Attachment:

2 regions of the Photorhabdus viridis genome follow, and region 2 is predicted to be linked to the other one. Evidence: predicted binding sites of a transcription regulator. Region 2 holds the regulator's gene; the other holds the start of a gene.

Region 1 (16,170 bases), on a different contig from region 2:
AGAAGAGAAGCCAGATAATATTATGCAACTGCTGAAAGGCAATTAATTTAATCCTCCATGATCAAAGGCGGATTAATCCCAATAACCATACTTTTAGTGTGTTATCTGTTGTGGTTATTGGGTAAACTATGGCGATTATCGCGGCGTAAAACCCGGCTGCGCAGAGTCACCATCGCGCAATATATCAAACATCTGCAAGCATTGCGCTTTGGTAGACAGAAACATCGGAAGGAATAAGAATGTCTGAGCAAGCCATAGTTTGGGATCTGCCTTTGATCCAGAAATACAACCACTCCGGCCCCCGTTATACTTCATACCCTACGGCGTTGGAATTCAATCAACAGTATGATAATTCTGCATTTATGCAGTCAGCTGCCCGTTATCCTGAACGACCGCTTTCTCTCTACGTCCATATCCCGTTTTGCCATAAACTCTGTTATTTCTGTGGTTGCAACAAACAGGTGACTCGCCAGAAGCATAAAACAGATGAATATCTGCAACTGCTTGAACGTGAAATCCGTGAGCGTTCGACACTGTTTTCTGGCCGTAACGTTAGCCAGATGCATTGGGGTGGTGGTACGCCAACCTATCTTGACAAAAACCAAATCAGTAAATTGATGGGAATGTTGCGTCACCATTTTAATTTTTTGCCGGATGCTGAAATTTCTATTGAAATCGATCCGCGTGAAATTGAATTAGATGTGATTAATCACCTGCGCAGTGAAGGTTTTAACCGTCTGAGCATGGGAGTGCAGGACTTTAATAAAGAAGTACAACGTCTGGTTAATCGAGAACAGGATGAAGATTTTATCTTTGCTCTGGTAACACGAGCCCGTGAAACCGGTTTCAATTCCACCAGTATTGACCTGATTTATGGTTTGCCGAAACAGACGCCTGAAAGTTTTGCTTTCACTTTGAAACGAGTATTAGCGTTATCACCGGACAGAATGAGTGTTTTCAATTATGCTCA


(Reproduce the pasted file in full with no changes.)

2 regions of the Photorhabdus viridis genome follow, and region 2 is predicted to be linked to the other one. Evidence: predicted binding sites of a transcription regulator. Region 2 holds the regulator's gene; the other holds the start of a gene.

Region 1 (16,170 bases), on a different contig from region 2:
AGAAGAGAAGCCAGATAATATTATGCAACTGCTGAAAGGCAATTAATTTAATCCTCCATGATCAAAGGCGGATTAATCCCAATAACCATACTTTTAGTGTGTTATCTGTTGTGGTTATTGGGTAAACTATGGCGATTATCGCGGCGTAAAACCCGGCTGCGCAGAGTCACCATCGCGCAATATATCAAACATCTGCAAGCATTGCGCTTTGGTAGACAGAAACATCGGAAGGAATAAGAATGTCTGAGCAAGCCATAGTTTGGGATCTGCCTTTGATCCAGAAATACAACCACTCCGGCCCCCGTTATACTTCATACCCTACGGCGTTGGAATTCAATCAACAGTATGATAATTCTGCATTTATGCAGTCAGCTGCCCGTTATCCTGAACGACCGCTTTCTCTCTACGTCCATATCCCGTTTTGCCATAAACTCTGTTATTTCTGTGGTTGCAACAAACAGGTGACTCGCCAGAAGCATAAAACAGATGAATATCTGCAACTGCTTGAACGTGAAATCCGTGAGCGTTCGACACTGTTTTCTGGCCGTAACGTTAGCCAGATGCATTGGGGTGGTGGTACGCCAACCTATCTTGACAAAAACCAAATCAGTAAATTGATGGGAATGTTGCGTCACCATTTTAATTTTTTGCCGGATGCTGAAATTTCTATTGAAATCGATCCGCGTGAAATTGAATTAGATGTGATTAATCACCTGCGCAGTGAAGGTTTTAACCGTCTGAGCATGGGAGTGCAGGACTTTAATAAAGAAGTACAACGTCTGGTTAATCGAGAACAGGATGAAGATTTTATCTTTGCTCTGGTAACACGAGCCCGTGAAACCGGTTTCAATTCCACCAGTATTGACCTGATTTATGGTTTGCCGAAACAGACGCCTGAAAGTTTTGCTTTCACTTTGAAACGAGTATTAGCGTTATCACCGGACAGAATGAGTGTTTTCAATTATGCTCA